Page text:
Jazz, film, and improvised culture.
German Currents ’13: Layla Fourie
and deceit hang heavy in the South African air.
That should be good for Layla Fourie’s career. She is a freshly certified polygraph
operator. Unfortunately, she also ensnares herself with a web of lies in Pia
Marais’ Layla Fourie (trailer here), which screens as
part of the Goethe Institut’s German Currents: Festival of German Film in Los
is a single mother with limited resources, but she stands on the brink of a
better life. Hired by a polygraph company, she is sent to a large provincial
casino to screen their next batch of prospective employees. Tragically, while
in transit, Fourie runs down a stranded motorist she mistakenly takes for a carjacker.
It was a dark and stormy night, and Fourie initially tries to do the right
thing. Eventually though, she just dumps the body and covers up her crime as
best she can. Of course, there is a witness: her horrible brat of a son, Kane.
proceeding with her work, Fourie starts polygraphing applicants, including
Eugene Pienaar, one of the few white job seekers. He immediately resents her
intrusive questions, but is also somewhat attracted to her. These responses make Fourie profoundly uneasy
around him. As Fourie reluctantly comes to know Pienaar, she realizes his missing
deadbeat father was the man she crashed into. The more time she spends with
Pienaar, the more her conscience torments her. To make matters worse, Kane
turns out to be a natural born blackmailer.
ethically compromised polygraph operator is a fresh and intriguing noir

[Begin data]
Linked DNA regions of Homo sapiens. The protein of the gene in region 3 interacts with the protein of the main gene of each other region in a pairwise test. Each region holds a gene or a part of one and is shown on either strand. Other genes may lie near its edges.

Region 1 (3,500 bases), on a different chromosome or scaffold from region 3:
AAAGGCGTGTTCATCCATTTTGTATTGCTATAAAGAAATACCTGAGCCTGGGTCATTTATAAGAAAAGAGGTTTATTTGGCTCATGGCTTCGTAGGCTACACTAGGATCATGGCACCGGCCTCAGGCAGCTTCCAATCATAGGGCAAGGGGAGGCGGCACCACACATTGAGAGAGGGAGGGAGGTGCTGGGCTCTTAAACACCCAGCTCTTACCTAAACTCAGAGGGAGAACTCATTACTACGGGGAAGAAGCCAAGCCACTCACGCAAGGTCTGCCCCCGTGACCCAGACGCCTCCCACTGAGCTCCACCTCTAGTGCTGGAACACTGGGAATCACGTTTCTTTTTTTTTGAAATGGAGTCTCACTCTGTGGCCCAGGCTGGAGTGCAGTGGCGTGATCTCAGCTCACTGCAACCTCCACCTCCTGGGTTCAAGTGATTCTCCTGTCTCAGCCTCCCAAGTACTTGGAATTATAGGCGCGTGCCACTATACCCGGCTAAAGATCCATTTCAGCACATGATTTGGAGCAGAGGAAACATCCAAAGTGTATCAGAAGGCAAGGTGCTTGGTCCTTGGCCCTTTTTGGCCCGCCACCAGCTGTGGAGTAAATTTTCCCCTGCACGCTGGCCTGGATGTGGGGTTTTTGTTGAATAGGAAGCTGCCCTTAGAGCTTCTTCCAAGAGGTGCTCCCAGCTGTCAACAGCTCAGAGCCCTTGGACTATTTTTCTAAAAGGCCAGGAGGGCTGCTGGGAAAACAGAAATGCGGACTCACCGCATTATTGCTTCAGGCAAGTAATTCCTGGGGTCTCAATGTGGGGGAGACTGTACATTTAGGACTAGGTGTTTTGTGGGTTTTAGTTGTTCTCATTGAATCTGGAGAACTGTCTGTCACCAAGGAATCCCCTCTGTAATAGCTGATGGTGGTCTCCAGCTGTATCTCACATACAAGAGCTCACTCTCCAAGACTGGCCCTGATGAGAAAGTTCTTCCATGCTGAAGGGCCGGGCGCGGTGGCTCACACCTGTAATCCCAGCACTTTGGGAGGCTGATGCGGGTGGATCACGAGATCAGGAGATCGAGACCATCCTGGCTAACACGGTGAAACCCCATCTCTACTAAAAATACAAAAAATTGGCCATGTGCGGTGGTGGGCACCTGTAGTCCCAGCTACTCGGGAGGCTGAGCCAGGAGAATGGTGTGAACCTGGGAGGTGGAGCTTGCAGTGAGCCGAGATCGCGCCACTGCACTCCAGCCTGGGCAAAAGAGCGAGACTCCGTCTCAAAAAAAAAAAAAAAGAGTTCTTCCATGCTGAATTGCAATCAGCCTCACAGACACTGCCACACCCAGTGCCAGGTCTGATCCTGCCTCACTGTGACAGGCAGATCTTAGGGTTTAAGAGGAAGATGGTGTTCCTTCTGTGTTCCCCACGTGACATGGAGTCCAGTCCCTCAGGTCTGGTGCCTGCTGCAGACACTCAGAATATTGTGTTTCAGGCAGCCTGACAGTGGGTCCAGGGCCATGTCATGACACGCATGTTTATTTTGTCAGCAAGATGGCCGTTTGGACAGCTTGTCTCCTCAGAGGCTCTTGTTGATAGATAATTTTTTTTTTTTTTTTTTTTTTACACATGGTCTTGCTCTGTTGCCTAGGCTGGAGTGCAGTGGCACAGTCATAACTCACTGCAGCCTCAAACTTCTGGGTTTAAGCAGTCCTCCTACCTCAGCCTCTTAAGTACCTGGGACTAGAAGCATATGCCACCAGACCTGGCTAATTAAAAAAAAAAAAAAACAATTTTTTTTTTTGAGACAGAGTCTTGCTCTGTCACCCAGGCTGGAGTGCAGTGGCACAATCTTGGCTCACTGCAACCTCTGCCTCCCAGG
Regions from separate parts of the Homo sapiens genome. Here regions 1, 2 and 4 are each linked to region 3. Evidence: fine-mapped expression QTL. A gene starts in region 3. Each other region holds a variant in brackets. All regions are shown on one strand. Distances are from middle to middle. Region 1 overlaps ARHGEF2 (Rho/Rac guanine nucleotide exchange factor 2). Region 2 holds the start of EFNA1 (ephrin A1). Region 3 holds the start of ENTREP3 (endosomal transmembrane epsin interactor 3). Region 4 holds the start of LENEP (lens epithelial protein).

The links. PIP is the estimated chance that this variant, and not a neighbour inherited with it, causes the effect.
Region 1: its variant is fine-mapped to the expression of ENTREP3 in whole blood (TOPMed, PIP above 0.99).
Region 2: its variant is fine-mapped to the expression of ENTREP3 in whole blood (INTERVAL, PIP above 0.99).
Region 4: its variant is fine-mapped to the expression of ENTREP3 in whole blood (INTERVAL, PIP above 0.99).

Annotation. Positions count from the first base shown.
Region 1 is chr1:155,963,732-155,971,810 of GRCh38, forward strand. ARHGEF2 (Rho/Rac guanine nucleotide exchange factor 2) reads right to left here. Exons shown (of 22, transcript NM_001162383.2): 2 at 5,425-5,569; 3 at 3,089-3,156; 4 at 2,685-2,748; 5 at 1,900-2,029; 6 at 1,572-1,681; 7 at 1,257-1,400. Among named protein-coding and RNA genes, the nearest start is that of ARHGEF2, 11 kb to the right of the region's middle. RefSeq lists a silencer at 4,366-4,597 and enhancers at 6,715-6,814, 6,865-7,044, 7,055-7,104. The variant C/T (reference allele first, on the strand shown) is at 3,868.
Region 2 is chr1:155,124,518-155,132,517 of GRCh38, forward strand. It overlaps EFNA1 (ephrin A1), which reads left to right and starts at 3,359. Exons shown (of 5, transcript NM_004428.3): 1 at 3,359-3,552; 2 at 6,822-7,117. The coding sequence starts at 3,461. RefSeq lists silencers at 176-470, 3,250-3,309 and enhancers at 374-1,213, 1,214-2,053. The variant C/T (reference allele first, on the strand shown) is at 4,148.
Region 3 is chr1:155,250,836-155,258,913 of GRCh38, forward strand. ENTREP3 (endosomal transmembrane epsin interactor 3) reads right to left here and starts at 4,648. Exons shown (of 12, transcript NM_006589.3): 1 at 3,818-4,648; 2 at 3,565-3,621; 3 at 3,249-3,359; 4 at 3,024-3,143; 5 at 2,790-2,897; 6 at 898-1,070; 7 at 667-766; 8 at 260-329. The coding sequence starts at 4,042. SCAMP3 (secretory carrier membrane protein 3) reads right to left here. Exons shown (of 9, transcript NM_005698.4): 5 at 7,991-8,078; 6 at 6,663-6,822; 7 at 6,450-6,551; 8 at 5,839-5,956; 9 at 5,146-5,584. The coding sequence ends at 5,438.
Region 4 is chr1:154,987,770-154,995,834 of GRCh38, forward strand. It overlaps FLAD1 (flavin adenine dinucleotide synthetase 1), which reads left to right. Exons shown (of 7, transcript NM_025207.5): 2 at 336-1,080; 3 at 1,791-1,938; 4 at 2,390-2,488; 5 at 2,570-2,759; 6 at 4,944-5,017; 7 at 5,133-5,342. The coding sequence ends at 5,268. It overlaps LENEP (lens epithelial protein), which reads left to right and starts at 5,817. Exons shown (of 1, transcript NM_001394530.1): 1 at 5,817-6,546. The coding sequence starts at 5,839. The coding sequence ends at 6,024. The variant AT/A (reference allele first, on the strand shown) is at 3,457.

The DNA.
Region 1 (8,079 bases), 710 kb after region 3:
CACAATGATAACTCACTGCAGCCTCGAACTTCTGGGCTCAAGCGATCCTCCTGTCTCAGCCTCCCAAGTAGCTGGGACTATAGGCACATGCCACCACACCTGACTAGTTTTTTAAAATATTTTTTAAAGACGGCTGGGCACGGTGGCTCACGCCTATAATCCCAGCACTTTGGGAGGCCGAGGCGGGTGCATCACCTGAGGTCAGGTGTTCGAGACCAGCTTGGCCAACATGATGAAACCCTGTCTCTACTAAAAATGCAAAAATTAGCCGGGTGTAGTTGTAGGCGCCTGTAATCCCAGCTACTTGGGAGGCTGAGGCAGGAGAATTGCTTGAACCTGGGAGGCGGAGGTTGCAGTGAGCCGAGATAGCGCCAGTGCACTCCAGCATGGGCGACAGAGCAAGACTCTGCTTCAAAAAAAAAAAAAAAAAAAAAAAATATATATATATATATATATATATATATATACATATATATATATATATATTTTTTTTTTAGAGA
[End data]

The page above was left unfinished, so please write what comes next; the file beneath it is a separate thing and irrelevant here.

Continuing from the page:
premise, but Marais and co-writer Horst Markgraf never fully capitalize on its
potential. Frustratingly, the polygraph machines entirely disappear after the
first act. Still, the relationship that uneasily develops between Fourie and
Pienaar is sharply written and smartly played by Rayna Campbell and August
Diehl, respectively. They share some
real screen chemistry, but also convey all the thorny collective history making
them instinctively wary of each other.
LF really crackles
when Campbell and Diehl share the screen.
Regrettably, there is also an awful lot of utterly dreadful Kane, who
makes a compelling case for child abuse.
Frankly, his behavior never rings true.
After all, kids are usually highly attuned to their parents’
circumstances and prone to show solidarity.
the lawless milieu of LF feels very
true to life. Ruthlessly naturalistic in
her approach, Marais holds a mirror up to nature and finds its reflection bitter
and two-faced. Now based in Germany, Marais split her childhood years between
South Africa and Sweden. Clearly, she is not entirely sanguine about the prospects
for her partial homeland’s social fiber. After all, nearly everyone in LF is morally suspect—the only question
is to what extent.
LF vividly immerses viewers in its harsh
reality. Cinematographer André Chemetoff
nicely frames the character’s intimate angst and the harsh beauty of their
surrounding environment. It might be a
bit of a ringer at German Currents, but the work of Campbell and Diehl should
still pull in viewers expecting something more like Young Goethe in Love. (It is also part of the trio of Match Factory
films screening during the festival.) While not without flaws, Layla Fourie is consistently
bracing. Recommended for who prefer
their cinema without any extraneous sentimentality, it screens this Sunday (10/6)
at the Egyptian Theatre as part of this year’s German Currents.
Labels: German Currents '13